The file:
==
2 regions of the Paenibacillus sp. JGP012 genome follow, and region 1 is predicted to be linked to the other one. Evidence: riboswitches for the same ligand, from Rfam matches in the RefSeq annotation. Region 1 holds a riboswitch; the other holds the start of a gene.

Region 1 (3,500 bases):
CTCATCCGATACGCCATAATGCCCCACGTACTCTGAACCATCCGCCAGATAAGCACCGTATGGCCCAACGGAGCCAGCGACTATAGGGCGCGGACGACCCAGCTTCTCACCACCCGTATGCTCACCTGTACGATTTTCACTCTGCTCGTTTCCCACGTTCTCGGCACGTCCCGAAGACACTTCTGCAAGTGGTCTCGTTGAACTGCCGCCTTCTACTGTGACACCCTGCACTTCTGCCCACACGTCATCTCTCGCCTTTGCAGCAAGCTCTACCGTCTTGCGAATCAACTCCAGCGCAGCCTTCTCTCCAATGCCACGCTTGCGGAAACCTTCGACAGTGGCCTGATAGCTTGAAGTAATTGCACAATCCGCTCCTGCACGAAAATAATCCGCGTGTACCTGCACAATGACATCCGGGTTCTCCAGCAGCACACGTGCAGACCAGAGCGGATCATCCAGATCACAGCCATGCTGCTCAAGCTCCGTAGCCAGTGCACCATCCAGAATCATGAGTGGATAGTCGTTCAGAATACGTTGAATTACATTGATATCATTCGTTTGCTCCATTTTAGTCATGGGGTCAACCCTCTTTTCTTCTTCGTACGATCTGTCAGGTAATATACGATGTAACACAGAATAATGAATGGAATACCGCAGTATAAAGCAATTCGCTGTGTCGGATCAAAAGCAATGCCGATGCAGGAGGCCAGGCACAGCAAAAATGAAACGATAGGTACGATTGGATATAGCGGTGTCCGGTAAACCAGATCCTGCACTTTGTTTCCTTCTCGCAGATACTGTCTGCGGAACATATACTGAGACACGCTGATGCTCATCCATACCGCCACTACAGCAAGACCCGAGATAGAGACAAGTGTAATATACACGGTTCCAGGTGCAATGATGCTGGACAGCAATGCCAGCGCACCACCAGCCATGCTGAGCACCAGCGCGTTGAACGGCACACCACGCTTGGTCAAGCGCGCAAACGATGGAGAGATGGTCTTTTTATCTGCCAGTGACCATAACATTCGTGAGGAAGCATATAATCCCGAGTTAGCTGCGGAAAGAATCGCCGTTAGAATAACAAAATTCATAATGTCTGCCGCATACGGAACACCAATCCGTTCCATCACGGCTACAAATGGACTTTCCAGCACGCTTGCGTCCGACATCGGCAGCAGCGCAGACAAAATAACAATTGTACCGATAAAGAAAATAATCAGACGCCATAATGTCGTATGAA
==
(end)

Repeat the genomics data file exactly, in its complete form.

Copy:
2 regions of the Paenibacillus sp. JGP012 genome follow, and region 1 is predicted to be linked to the other one. Evidence: riboswitches for the same ligand, from Rfam matches in the RefSeq annotation. Region 1 holds a riboswitch; the other holds the start of a gene.

Region 1 (3,500 bases):
CTCATCCGATACGCCATAATGCCCCACGTACTCTGAACCATCCGCCAGATAAGCACCGTATGGCCCAACGGAGCCAGCGACTATAGGGCGCGGACGACCCAGCTTCTCACCACCCGTATGCTCACCTGTACGATTTTCACTCTGCTCGTTTCCCACGTTCTCGGCACGTCCCGAAGACACTTCTGCAAGTGGTCTCGTTGAACTGCCGCCTTCTACTGTGACACCCTGCACTTCTGCCCACACGTCATCTCTCGCCTTTGCAGCAAGCTCTACCGTCTTGCGAATCAACTCCAGCGCAGCCTTCTCTCCAATGCCACGCTTGCGGAAACCTTCGACAGTGGCCTGATAGCTTGAAGTAATTGCACAATCCGCTCCTGCACGAAAATAATCCGCGTGTACCTGCACAATGACATCCGGGTTCTCCAGCAGCACACGTGCAGACCAGAGCGGATCATCCAGATCACAGCCATGCTGCTCAAGCTCCGTAGCCAGTGCACCATCCAGAATCATGAGTGGATAGTCGTTCAGAATACGTTGAATTACATTGATATCATTCGTTTGCTCCATTTTAGTCATGGGGTCAACCCTCTTTTCTTCTTCGTACGATCTGTCAGGTAATATACGATGTAACACAGAATAATGAATGGAATACCGCAGTATAAAGCAATTCGCTGTGTCGGATCAAAAGCAATGCCGATGCAGGAGGCCAGGCACAGCAAAAATGAAACGATAGGTACGATTGGATATAGCGGTGTCCGGTAAACCAGATCCTGCACTTTGTTTCCTTCTCGCAGATACTGTCTGCGGAACATATACTGAGACACGCTGATGCTCATCCATACCGCCACTACAGCAAGACCCGAGATAGAGACAAGTGTAATATACACGGTTCCAGGTGCAATGATGCTGGACAGCAATGCCAGCGCACCACCAGCCATGCTGAGCACCAGCGCGTTGAACGGCACACCACGCTTGGTCAAGCGCGCAAACGATGGAGAGATGGTCTTTTTATCTGCCAGTGACCATAACATTCGTGAGGAAGCATATAATCCCGAGTTAGCTGCGGAAAGAATCGCCGTTAGAATAACAAAATTCATAATGTCTGCCGCATACGGAACACCAATCCGTTCCATCACGGCTACAAATGGACTTTCCAGCACGCTTGCGTCCGACATCGGCAGCAGCGCAGACAAAATAACAATTGTACCGATAAAGAAAATAATCAGACGCCATAATGTCGTATGAA